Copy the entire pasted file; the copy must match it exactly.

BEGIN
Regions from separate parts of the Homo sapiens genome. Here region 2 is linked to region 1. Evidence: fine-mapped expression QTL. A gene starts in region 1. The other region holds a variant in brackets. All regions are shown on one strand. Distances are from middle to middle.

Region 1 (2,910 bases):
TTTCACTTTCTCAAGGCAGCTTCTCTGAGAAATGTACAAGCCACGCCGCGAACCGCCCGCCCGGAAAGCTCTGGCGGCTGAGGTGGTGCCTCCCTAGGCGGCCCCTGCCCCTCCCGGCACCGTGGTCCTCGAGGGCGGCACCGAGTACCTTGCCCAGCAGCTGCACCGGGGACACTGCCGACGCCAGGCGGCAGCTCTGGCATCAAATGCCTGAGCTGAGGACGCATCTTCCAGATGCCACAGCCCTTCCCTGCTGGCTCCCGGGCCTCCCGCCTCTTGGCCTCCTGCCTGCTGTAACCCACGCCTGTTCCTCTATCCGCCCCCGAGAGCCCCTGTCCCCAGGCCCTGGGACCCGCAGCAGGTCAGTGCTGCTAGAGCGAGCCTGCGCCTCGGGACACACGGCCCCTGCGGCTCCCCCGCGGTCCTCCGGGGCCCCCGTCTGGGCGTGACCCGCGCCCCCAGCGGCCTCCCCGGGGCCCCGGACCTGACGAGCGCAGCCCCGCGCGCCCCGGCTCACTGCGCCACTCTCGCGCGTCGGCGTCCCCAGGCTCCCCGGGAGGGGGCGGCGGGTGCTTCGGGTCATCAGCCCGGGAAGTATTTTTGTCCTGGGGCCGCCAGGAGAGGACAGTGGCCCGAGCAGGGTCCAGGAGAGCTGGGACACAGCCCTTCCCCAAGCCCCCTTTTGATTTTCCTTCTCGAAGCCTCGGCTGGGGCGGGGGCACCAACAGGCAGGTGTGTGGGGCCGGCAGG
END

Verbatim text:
Regions from separate parts of the Homo sapiens genome. Here region 2 is linked to region 1. Evidence: fine-mapped expression QTL. A gene starts in region 1. The other region holds a variant in brackets. All regions are shown on one strand. Distances are from middle to middle.

Region 1 (2,910 bases):
TTTCACTTTCTCAAGGCAGCTTCTCTGAGAAATGTACAAGCCACGCCGCGAACCGCCCGCCCGGAAAGCTCTGGCGGCTGAGGTGGTGCCTCCCTAGGCGGCCCCTGCCCCTCCCGGCACCGTGGTCCTCGAGGGCGGCACCGAGTACCTTGCCCAGCAGCTGCACCGGGGACACTGCCGACGCCAGGCGGCAGCTCTGGCATCAAATGCCTGAGCTGAGGACGCATCTTCCAGATGCCACAGCCCTTCCCTGCTGGCTCCCGGGCCTCCCGCCTCTTGGCCTCCTGCCTGCTGTAACCCACGCCTGTTCCTCTATCCGCCCCCGAGAGCCCCTGTCCCCAGGCCCTGGGACCCGCAGCAGGTCAGTGCTGCTAGAGCGAGCCTGCGCCTCGGGACACACGGCCCCTGCGGCTCCCCCGCGGTCCTCCGGGGCCCCCGTCTGGGCGTGACCCGCGCCCCCAGCGGCCTCCCCGGGGCCCCGGACCTGACGAGCGCAGCCCCGCGCGCCCCGGCTCACTGCGCCACTCTCGCGCGTCGGCGTCCCCAGGCTCCCCGGGAGGGGGCGGCGGGTGCTTCGGGTCATCAGCCCGGGAAGTATTTTTGTCCTGGGGCCGCCAGGAGAGGACAGTGGCCCGAGCAGGGTCCAGGAGAGCTGGGACACAGCCCTTCCCCAAGCCCCCTTTTGATTTTCCTTCTCGAAGCCTCGGCTGGGGCGGGGGCACCAACAGGCAGGTGTGTGGGGCCGGCAGG